A recent study shows that little girls are reaching puberty at an extremely young age:
The changes in Kiera’s body scared her parents. Though the 8-year-old seemed her usual chipper self, she’d started to develop headaches and acne. More alarming to her mom, Sharon, were the budding breasts on Kiera’s thin little chest. “I thought, she’s too young,” remembers the Pittsburgh mom. “She’s still fearful about sleeping by herself. An 8-year-old just isn’t mature enough to handle this.” For Kiera, whose last name is being withheld to protect her privacy, it was all so embarrassing. None of her friends seemed to be experiencing what she was. When they asked about the acne and her expanding chest, Kiera was evasive. “I didn’t want to tell them what was going on,” says the Pittsburgh girl, now age 9. “So I had to kind of lie to them.”
When Kiera’s parents took their daughter to the doctor, he assured them that nothing was wrong with the girl. Kiera was simply starting puberty early.
As it turns out, puberty at age 7 or 8 isn’t so unusual these days. A new study, published Monday in the journal Pediatrics, shows that more American girls are maturing earlier and earlier. Typically, U.S. girls hit puberty around age 10 or 11.
Exactly what this shift means for girls isn’t clear yet — either on a group or individual level. But there are budding concerns. For instance, studies have linked an early start to menstruation with an elevated risk of breast cancer. And other research has shown that girls who go through puberty early tend to have lower self-esteem and a poor body image. They are also more likely to engage in risky behaviors which can result in unplanned pregnancies, experts say. The study revealed a surprisingly large bump in the number of girls going through puberty between the ages of 7 and 8. For example, the researches found that 10 percent of 7-year-old white girls had some breast development as compared to 5 percent in a study published in 1997. Similarly, 23 percent of the 7-year-old black girls had started puberty as compared to 15 percent in the 1997 study.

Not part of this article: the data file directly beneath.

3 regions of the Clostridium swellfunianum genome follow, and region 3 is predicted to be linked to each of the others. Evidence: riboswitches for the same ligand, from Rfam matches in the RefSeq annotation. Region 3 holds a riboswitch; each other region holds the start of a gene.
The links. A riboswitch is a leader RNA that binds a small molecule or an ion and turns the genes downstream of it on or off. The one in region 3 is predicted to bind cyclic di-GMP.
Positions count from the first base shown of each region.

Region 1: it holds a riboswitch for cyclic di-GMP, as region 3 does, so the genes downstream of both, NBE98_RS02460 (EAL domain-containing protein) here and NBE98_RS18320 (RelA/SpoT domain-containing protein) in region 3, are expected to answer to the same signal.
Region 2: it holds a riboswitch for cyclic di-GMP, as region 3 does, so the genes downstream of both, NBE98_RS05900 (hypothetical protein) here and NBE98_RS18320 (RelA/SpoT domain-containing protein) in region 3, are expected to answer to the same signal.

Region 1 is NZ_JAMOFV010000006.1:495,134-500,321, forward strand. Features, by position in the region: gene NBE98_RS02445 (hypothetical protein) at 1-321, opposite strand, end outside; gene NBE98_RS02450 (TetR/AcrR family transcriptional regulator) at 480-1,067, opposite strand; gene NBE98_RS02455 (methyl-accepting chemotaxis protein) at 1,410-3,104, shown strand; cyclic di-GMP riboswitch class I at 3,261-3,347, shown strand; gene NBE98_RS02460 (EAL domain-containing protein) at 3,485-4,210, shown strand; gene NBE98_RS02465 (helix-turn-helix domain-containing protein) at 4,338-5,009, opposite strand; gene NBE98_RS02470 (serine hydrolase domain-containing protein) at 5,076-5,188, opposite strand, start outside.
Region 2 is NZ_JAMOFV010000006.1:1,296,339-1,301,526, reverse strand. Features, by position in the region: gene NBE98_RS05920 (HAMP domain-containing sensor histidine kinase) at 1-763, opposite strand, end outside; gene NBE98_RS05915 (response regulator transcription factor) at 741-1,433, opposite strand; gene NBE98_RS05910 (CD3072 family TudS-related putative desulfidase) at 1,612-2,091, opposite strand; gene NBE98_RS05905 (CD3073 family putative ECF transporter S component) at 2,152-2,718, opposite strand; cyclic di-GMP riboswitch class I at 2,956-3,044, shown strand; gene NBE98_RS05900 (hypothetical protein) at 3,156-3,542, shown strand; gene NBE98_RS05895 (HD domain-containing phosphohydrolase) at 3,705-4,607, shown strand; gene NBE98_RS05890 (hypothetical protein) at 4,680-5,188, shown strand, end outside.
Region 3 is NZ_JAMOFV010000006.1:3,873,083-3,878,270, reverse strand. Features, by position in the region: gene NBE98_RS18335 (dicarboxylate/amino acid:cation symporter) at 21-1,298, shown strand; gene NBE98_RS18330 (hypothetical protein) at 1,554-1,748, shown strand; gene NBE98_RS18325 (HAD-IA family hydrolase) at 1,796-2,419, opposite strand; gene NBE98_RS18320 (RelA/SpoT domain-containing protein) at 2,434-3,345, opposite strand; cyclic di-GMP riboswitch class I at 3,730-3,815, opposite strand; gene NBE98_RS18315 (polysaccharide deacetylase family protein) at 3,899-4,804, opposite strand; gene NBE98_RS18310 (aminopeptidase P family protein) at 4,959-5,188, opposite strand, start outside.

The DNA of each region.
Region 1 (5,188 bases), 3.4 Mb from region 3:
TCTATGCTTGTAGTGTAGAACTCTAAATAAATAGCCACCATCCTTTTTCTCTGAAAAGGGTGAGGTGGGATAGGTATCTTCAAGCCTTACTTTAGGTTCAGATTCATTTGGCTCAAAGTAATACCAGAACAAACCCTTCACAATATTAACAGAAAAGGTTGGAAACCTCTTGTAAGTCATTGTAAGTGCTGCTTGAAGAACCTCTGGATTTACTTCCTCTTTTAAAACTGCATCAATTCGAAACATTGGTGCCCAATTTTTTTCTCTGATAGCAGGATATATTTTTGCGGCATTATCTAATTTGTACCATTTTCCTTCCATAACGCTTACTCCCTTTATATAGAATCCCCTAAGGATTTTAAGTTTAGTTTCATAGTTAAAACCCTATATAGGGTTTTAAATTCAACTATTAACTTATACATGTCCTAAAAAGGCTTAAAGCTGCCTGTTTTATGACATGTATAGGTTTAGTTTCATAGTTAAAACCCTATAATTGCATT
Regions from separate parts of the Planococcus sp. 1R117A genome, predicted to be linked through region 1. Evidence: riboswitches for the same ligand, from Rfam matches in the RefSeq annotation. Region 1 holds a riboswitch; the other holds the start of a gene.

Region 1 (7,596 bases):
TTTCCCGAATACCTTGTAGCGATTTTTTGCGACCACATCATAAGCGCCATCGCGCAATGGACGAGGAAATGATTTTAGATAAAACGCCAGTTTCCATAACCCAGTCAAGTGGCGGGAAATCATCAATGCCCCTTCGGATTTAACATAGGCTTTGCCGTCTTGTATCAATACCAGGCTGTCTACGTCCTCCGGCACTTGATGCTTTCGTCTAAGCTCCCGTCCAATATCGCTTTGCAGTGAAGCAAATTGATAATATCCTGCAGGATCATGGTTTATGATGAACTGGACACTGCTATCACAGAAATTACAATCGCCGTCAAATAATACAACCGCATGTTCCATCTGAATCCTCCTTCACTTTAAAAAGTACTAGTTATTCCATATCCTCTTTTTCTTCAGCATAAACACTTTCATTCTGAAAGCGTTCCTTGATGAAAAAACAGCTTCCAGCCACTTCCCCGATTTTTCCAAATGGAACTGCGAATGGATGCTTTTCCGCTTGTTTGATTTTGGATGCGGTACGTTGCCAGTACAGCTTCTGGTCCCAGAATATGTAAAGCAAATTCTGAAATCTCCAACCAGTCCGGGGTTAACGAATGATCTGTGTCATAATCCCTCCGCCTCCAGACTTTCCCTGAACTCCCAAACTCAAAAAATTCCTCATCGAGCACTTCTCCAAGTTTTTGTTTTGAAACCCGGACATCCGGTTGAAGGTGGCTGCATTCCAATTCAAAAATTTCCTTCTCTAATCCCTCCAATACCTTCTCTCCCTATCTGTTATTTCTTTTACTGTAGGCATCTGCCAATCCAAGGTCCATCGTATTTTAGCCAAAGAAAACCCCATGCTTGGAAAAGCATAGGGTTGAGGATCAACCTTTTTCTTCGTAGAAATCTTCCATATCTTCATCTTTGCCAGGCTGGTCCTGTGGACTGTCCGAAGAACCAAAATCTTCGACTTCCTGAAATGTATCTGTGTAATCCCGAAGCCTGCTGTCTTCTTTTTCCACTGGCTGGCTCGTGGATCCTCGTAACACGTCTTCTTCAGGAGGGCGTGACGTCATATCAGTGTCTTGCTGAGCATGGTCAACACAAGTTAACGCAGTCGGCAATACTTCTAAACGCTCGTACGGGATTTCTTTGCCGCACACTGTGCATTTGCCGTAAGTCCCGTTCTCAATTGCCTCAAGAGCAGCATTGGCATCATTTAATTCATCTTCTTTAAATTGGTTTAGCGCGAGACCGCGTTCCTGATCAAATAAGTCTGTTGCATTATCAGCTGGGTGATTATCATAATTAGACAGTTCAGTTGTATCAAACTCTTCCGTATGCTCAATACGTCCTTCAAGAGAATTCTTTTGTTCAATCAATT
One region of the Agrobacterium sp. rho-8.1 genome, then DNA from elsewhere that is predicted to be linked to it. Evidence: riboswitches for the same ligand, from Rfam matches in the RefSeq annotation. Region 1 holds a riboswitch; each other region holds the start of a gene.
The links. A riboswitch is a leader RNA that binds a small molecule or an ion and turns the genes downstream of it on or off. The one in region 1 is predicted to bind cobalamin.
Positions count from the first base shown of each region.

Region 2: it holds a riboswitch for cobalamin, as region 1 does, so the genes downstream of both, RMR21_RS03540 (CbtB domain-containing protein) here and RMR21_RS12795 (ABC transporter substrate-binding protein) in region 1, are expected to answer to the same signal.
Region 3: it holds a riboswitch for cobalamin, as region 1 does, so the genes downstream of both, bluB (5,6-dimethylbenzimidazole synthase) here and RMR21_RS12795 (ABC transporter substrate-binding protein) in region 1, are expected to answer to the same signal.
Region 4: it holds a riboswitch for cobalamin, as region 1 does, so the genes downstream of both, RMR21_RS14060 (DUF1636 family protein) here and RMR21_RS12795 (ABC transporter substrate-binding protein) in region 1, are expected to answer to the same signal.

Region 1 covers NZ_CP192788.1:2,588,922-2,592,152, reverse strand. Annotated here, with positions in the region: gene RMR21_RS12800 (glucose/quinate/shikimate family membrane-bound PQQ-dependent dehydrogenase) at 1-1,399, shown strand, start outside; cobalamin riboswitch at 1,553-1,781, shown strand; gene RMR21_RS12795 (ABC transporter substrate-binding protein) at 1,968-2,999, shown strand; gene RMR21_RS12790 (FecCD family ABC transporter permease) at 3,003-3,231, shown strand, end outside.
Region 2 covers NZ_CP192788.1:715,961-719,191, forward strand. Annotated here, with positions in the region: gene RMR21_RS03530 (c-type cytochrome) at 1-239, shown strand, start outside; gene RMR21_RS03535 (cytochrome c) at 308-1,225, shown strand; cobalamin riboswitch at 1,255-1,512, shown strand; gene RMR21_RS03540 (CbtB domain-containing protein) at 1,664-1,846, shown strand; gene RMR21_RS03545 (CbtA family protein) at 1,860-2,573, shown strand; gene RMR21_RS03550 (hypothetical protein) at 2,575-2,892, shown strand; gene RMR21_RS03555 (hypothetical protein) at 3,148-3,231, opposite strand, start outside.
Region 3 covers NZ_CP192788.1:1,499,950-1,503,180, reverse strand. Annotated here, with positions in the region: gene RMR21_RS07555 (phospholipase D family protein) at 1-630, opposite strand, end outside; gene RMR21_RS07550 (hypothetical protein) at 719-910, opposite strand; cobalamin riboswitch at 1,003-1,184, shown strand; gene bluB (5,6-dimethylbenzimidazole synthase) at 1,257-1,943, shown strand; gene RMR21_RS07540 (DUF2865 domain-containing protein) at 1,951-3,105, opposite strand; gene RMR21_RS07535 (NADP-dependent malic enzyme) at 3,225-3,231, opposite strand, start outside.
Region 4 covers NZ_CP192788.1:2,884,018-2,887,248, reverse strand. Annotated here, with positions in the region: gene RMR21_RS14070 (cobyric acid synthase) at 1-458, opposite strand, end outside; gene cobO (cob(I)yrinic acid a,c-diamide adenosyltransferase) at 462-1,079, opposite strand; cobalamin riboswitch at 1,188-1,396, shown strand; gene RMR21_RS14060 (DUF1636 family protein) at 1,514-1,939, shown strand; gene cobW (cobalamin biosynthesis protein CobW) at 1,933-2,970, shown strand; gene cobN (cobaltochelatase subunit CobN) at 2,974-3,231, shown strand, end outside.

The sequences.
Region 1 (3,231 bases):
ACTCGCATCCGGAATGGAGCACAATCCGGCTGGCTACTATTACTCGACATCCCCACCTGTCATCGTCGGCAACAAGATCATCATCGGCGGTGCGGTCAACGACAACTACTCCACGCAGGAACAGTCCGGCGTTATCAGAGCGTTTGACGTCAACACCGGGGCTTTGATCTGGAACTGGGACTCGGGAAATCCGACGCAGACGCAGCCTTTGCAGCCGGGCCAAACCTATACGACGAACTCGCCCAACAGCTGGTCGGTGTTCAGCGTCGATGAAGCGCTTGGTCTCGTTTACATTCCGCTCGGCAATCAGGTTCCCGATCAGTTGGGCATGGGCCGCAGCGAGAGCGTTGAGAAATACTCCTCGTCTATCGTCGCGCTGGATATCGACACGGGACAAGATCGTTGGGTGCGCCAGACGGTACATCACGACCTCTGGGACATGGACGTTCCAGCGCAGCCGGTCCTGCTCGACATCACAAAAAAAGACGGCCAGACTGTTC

Nobody’s sure what is driving the declining age of puberty. But the rise in obesity could be at least partly to blame, says the study’s lead author, Dr. Frank Biro, director of adolescent medicine at Cincinnati Children’s Hospital. Back in the 1700s, girls didn’t start to menstruate till they were 17 or 18, Garibaldi says. That had a lot to do with malnutrition. The assumption is that the steady decline in age since then has to do with more abundant food.
There may be other environmental factors at work, too, says Dr. Stanley Korenman, an endocrinologist at the University of California, Los Angeles.
For example, Korenman says, environmental exposure to estrogens in plastics, chemicals and foods has been going up. “And estrogens do stimulate breast development,” he adds.
Until we know what the cause is, the best way to slow puberty may be to “start living green,” says Biro. “It may help for families eat together and to consume well-balanced diets. Regular physical activity may help, too.” Another finding from the study may back that concept up. The rate of early puberty was much lower in the San Francisco group: 7 percent among white 7-year-olds from northern California versus 14 percent among Ohioans of the same age. Among black 7-year olds, 27 percent of Californians hit puberty early as compared to 31 percent of the New Yorkers.
Wow. This is crazy. All those hormones and steroids they’re injecting into food….please parents, watch what you are feeding your children. This sh*t is real…
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